Tackling the legendary question: Does Santa Claus really exist? - this
timeless, adventure-filled odyssey to the North Pole chronicles one eight
year-old boy's struggle with doubts and his miraculous discovery that the
wonder of life never fades for those who believe.
Based on the popular children's book by Chris Van Allsburg, the lad's
journey begins on Christmas Eve when he hears the sound of a train outside his
front door. Rushing outside, he's invited aboard by The Conductor who has noted
his seasonal cynicism. Along the perilous trek, he learns the importance of
helping others in need, making friends and, above all, believing.
What's astonishing about this film is its technology. While it looks like
animation, it's not. It's an updated version of an old technique: "motion
capture." The characters were first filmed in live action with minimal props,
then they were digitally recreated, giving the concept a photoreal aura.
Eye-popping, high-tech feats are not unusual for Robert Zemeckis who blended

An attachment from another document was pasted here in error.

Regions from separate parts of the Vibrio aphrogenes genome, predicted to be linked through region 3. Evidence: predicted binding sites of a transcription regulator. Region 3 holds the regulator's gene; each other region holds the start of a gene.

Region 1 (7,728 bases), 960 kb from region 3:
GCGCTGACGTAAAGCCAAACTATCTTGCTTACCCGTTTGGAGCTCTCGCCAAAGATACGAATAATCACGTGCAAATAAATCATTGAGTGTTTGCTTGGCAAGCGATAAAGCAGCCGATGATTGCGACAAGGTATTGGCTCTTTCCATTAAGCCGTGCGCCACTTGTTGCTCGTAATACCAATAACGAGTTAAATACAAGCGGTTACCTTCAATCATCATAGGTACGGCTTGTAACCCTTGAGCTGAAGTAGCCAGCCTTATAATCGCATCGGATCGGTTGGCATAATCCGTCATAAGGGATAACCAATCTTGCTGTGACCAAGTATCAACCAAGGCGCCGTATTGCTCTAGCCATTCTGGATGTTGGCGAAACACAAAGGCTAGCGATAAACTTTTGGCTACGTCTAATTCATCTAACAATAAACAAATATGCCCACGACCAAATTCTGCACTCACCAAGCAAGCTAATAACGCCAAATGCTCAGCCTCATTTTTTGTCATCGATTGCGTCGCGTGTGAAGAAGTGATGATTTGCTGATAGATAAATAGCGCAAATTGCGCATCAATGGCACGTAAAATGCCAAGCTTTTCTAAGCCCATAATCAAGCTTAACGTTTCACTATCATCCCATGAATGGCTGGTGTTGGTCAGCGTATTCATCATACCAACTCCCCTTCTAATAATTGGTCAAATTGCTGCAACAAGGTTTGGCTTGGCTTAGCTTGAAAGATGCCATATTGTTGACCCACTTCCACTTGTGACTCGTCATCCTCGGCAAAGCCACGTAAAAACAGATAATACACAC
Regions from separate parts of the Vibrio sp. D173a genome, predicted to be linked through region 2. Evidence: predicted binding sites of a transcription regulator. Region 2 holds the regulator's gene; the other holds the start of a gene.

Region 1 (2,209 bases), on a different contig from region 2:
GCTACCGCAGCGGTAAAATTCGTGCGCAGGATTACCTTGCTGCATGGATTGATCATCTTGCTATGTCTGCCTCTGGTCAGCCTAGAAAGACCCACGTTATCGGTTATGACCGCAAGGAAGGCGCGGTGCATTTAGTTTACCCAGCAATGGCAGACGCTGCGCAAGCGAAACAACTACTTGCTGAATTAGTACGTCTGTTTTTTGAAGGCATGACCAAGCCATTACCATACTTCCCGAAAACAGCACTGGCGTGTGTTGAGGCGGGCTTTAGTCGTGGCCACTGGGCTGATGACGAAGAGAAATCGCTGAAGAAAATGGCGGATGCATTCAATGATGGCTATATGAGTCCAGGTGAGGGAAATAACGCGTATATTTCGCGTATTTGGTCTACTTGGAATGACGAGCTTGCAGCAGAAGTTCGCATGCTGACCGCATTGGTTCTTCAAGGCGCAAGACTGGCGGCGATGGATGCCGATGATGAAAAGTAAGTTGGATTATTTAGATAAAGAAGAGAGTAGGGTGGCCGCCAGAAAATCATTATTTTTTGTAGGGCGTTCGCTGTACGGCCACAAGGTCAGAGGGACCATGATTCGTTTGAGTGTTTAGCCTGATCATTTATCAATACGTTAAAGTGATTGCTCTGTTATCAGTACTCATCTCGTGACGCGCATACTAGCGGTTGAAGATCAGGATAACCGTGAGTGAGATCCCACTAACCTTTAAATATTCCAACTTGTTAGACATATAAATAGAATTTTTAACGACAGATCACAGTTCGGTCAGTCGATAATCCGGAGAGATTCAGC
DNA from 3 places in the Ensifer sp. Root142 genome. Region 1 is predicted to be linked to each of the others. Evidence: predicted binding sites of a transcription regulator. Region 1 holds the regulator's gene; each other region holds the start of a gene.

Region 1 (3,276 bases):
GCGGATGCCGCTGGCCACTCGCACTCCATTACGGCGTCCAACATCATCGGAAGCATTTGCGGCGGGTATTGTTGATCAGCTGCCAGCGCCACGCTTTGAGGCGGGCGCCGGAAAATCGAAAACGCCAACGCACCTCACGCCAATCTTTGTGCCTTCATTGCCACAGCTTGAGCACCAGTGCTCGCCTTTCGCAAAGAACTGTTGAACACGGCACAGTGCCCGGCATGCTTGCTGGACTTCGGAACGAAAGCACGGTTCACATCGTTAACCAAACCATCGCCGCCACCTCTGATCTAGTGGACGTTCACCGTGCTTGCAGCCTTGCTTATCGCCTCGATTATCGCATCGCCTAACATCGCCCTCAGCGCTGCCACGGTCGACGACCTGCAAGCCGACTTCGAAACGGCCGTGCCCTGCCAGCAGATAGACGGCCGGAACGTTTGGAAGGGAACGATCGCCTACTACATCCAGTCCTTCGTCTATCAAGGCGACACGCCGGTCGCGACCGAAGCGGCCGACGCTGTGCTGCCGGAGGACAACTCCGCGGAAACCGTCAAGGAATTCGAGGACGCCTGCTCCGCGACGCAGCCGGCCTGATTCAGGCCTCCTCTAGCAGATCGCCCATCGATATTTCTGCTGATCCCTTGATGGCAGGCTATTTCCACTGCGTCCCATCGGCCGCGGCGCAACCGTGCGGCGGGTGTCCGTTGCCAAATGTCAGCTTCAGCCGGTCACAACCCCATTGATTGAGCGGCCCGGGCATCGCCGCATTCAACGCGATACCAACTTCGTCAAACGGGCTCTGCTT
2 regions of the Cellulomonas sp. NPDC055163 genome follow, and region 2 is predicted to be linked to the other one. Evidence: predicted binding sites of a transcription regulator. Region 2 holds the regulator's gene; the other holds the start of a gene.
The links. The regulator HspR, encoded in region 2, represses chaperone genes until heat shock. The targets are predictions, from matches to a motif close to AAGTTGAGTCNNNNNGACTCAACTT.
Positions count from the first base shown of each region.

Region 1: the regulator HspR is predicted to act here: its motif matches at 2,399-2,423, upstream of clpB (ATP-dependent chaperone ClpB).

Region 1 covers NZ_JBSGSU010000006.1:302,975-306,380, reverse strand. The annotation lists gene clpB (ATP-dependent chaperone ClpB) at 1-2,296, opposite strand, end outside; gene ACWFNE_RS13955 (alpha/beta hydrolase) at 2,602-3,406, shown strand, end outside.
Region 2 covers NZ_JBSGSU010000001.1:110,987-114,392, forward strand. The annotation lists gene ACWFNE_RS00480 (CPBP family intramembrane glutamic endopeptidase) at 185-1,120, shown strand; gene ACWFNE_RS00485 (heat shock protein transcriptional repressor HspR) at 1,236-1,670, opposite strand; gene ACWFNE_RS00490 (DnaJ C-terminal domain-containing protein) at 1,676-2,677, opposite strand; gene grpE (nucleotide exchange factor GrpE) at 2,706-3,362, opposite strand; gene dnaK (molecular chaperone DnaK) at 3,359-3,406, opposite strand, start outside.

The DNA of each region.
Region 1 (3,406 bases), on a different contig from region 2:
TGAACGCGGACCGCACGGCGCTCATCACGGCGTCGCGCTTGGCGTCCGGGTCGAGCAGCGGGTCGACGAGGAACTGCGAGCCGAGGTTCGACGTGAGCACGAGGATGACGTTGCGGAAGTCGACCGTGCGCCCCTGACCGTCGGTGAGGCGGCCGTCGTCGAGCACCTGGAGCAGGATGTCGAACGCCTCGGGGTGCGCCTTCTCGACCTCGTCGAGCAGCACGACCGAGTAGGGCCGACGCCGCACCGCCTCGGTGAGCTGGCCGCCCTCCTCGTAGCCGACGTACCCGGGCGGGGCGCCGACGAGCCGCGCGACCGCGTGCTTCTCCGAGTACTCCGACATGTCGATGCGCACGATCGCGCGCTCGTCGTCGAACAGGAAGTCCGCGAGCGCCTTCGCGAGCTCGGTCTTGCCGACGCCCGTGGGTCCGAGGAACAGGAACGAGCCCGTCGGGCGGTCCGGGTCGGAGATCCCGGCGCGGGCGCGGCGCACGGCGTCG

'toons with actors in "Who Framed Roger Rabbit" and digitally recreated history
in "Forest Gump." Some of the wizardry includes dancing waiters serving hot
cocoa to pint-sized passengers, the caribou crossing, the roller-coaster-like
run through Glacier Gulch, the discovery of forsaken toys, the thousands of
elves, the North Pole gift factory and the eventual launching of Santa's
Tom Hanks plays five different parts: the hero boy, his father, the train
conductor, the hobo and Santa Claus. Eddie Deezen, Peter Scolari, Nona Gaye and
the late Michael Jeter did the other main roles. On the Granger Movie Gauge of
1 to 10, "The Polar Express" is a sentimental, schmaltzy 9, evoking the
heartwarming magic of Christmas. So, can you still hear the bell?
Copyright © 2004 Susan Granger